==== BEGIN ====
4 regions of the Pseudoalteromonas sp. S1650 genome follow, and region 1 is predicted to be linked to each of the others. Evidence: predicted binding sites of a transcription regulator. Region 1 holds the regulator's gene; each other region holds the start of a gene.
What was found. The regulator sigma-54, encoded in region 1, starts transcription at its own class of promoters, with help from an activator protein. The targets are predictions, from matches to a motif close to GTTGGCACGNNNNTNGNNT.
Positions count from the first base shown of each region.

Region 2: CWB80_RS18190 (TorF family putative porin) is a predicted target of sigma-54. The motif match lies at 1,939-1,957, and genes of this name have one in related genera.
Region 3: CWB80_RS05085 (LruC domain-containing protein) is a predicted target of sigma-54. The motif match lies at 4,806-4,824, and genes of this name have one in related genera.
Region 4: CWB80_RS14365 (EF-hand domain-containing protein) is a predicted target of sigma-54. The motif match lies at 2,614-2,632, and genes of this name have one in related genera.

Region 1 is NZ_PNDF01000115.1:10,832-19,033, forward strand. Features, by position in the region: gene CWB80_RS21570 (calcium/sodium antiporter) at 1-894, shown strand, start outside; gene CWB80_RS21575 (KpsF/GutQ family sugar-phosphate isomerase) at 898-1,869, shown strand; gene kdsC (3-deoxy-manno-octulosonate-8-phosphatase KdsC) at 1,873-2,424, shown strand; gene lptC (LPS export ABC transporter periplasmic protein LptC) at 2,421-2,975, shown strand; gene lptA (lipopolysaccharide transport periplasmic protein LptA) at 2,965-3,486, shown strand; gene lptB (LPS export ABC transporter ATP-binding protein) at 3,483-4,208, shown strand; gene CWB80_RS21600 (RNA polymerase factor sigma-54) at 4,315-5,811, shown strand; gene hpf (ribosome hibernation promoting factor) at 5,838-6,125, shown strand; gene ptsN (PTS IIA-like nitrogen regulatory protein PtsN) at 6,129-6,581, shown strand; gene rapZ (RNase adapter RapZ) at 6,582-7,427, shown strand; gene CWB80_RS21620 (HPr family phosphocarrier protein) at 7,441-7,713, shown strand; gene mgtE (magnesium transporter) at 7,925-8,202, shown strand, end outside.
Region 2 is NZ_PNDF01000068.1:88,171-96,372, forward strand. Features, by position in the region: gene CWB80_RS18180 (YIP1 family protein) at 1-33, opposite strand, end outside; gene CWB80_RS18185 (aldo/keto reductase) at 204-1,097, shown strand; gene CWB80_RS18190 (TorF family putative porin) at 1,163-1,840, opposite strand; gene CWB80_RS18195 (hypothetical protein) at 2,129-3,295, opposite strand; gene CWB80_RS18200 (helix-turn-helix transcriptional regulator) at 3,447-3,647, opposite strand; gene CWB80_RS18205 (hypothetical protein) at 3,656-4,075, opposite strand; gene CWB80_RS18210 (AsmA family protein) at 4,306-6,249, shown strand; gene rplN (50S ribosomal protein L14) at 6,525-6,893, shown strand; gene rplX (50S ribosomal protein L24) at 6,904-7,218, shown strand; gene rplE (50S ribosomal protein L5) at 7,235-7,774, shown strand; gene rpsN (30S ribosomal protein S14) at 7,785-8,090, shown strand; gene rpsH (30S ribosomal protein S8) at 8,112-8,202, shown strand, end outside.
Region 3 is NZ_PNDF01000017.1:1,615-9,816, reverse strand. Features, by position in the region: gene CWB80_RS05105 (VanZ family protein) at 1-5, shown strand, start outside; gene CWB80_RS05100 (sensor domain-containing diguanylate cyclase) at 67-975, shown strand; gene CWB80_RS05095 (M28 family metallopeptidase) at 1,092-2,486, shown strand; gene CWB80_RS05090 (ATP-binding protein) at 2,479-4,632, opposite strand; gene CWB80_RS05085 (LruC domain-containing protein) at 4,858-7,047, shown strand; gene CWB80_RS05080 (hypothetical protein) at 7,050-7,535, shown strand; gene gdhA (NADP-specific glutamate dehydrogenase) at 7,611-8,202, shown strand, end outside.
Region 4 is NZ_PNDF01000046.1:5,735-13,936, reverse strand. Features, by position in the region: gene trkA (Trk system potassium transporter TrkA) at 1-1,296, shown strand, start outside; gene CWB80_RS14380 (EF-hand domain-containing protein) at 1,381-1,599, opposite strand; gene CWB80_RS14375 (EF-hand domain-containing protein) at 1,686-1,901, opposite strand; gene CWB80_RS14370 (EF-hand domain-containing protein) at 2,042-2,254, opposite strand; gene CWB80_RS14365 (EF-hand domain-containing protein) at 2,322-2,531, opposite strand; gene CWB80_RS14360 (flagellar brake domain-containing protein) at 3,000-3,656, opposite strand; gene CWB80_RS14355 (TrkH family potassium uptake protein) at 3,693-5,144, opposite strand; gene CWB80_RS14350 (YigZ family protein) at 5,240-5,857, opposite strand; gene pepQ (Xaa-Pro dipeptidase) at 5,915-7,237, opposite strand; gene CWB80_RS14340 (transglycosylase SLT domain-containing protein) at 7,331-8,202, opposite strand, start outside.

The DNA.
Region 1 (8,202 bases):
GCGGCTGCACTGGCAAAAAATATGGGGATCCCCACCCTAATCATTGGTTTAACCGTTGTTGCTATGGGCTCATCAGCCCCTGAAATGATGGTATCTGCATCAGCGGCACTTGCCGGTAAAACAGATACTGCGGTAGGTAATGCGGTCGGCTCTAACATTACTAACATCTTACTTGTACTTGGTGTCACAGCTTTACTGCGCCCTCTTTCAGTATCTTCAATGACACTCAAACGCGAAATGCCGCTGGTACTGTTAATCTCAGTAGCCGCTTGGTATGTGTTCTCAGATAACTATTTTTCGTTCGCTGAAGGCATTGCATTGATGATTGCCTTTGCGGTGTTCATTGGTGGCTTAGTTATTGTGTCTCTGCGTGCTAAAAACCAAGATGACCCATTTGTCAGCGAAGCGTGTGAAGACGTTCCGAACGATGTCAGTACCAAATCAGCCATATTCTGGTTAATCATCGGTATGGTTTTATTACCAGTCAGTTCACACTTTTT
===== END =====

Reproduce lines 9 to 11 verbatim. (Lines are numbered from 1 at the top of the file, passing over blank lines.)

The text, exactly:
Region 3 is NZ_PNDF01000017.1:1,615-9,816, reverse strand. Features, by position in the region: gene CWB80_RS05105 (VanZ family protein) at 1-5, shown strand, start outside; gene CWB80_RS05100 (sensor domain-containing diguanylate cyclase) at 67-975, shown strand; gene CWB80_RS05095 (M28 family metallopeptidase) at 1,092-2,486, shown strand; gene CWB80_RS05090 (ATP-binding protein) at 2,479-4,632, opposite strand; gene CWB80_RS05085 (LruC domain-containing protein) at 4,858-7,047, shown strand; gene CWB80_RS05080 (hypothetical protein) at 7,050-7,535, shown strand; gene gdhA (NADP-specific glutamate dehydrogenase) at 7,611-8,202, shown strand, end outside.
Region 4 is NZ_PNDF01000046.1:5,735-13,936, reverse strand. Features, by position in the region: gene trkA (Trk system potassium transporter TrkA) at 1-1,296, shown strand, start outside; gene CWB80_RS14380 (EF-hand domain-containing protein) at 1,381-1,599, opposite strand; gene CWB80_RS14375 (EF-hand domain-containing protein) at 1,686-1,901, opposite strand; gene CWB80_RS14370 (EF-hand domain-containing protein) at 2,042-2,254, opposite strand; gene CWB80_RS14365 (EF-hand domain-containing protein) at 2,322-2,531, opposite strand; gene CWB80_RS14360 (flagellar brake domain-containing protein) at 3,000-3,656, opposite strand; gene CWB80_RS14355 (TrkH family potassium uptake protein) at 3,693-5,144, opposite strand; gene CWB80_RS14350 (YigZ family protein) at 5,240-5,857, opposite strand; gene pepQ (Xaa-Pro dipeptidase) at 5,915-7,237, opposite strand; gene CWB80_RS14340 (transglycosylase SLT domain-containing protein) at 7,331-8,202, opposite strand, start outside.

The DNA.